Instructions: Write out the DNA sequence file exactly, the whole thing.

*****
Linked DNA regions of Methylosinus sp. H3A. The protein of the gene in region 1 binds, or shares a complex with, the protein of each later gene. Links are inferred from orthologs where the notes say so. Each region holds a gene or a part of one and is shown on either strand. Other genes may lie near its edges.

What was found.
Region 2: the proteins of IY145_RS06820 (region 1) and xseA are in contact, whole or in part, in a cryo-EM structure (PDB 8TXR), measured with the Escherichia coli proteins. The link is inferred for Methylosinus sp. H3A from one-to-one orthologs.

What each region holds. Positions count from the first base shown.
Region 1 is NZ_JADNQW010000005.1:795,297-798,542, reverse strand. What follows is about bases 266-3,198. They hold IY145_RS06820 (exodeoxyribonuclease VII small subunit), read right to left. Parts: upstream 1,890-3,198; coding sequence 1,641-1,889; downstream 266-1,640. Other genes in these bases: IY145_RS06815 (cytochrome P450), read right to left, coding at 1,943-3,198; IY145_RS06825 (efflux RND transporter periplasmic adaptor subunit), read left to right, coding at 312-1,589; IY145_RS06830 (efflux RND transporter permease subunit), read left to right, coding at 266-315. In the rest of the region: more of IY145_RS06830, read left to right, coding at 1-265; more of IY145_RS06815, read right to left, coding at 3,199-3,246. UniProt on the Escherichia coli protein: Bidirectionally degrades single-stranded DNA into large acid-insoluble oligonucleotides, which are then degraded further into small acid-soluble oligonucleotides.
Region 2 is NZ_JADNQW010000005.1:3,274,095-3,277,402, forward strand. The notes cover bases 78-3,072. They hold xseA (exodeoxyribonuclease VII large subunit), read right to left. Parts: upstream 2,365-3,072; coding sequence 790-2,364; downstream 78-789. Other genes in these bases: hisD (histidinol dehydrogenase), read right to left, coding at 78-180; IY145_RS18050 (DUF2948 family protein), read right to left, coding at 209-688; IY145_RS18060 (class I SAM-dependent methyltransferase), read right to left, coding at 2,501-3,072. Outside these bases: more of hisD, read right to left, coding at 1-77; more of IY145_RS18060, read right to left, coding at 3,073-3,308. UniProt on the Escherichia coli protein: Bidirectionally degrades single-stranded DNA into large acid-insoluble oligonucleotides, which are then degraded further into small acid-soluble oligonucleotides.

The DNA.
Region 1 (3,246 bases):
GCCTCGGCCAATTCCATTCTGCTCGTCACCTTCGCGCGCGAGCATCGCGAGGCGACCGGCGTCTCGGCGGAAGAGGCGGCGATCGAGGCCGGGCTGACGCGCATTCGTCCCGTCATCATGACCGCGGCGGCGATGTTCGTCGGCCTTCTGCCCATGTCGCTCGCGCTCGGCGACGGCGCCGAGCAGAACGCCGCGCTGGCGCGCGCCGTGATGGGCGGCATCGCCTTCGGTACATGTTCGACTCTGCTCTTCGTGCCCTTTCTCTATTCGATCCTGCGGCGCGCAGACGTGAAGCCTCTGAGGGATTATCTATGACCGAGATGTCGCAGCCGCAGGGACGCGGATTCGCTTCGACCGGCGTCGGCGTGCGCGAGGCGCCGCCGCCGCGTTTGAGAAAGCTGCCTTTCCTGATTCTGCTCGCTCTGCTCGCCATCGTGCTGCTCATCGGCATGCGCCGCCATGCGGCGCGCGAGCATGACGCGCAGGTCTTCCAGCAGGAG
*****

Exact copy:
Linked DNA regions of Methylosinus sp. H3A. The protein of the gene in region 1 binds, or shares a complex with, the protein of each later gene. Links are inferred from orthologs where the notes say so. Each region holds a gene or a part of one and is shown on either strand. Other genes may lie near its edges.

What was found.
Region 2: the proteins of IY145_RS06820 (region 1) and xseA are in contact, whole or in part, in a cryo-EM structure (PDB 8TXR), measured with the Escherichia coli proteins. The link is inferred for Methylosinus sp. H3A from one-to-one orthologs.

What each region holds. Positions count from the first base shown.
Region 1 is NZ_JADNQW010000005.1:795,297-798,542, reverse strand. What follows is about bases 266-3,198. They hold IY145_RS06820 (exodeoxyribonuclease VII small subunit), read right to left. Parts: upstream 1,890-3,198; coding sequence 1,641-1,889; downstream 266-1,640. Other genes in these bases: IY145_RS06815 (cytochrome P450), read right to left, coding at 1,943-3,198; IY145_RS06825 (efflux RND transporter periplasmic adaptor subunit), read left to right, coding at 312-1,589; IY145_RS06830 (efflux RND transporter permease subunit), read left to right, coding at 266-315. In the rest of the region: more of IY145_RS06830, read left to right, coding at 1-265; more of IY145_RS06815, read right to left, coding at 3,199-3,246. UniProt on the Escherichia coli protein: Bidirectionally degrades single-stranded DNA into large acid-insoluble oligonucleotides, which are then degraded further into small acid-soluble oligonucleotides.
Region 2 is NZ_JADNQW010000005.1:3,274,095-3,277,402, forward strand. The notes cover bases 78-3,072. They hold xseA (exodeoxyribonuclease VII large subunit), read right to left. Parts: upstream 2,365-3,072; coding sequence 790-2,364; downstream 78-789. Other genes in these bases: hisD (histidinol dehydrogenase), read right to left, coding at 78-180; IY145_RS18050 (DUF2948 family protein), read right to left, coding at 209-688; IY145_RS18060 (class I SAM-dependent methyltransferase), read right to left, coding at 2,501-3,072. Outside these bases: more of hisD, read right to left, coding at 1-77; more of IY145_RS18060, read right to left, coding at 3,073-3,308. UniProt on the Escherichia coli protein: Bidirectionally degrades single-stranded DNA into large acid-insoluble oligonucleotides, which are then degraded further into small acid-soluble oligonucleotides.

The DNA.
Region 1 (3,246 bases):
GCCTCGGCCAATTCCATTCTGCTCGTCACCTTCGCGCGCGAGCATCGCGAGGCGACCGGCGTCTCGGCGGAAGAGGCGGCGATCGAGGCCGGGCTGACGCGCATTCGTCCCGTCATCATGACCGCGGCGGCGATGTTCGTCGGCCTTCTGCCCATGTCGCTCGCGCTCGGCGACGGCGCCGAGCAGAACGCCGCGCTGGCGCGCGCCGTGATGGGCGGCATCGCCTTCGGTACATGTTCGACTCTGCTCTTCGTGCCCTTTCTCTATTCGATCCTGCGGCGCGCAGACGTGAAGCCTCTGAGGGATTATCTATGACCGAGATGTCGCAGCCGCAGGGACGCGGATTCGCTTCGACCGGCGTCGGCGTGCGCGAGGCGCCGCCGCCGCGTTTGAGAAAGCTGCCTTTCCTGATTCTGCTCGCTCTGCTCGCCATCGTGCTGCTCATCGGCATGCGCCGCCATGCGGCGCGCGAGCATGACGCGCAGGTCTTCCAGCAGGAG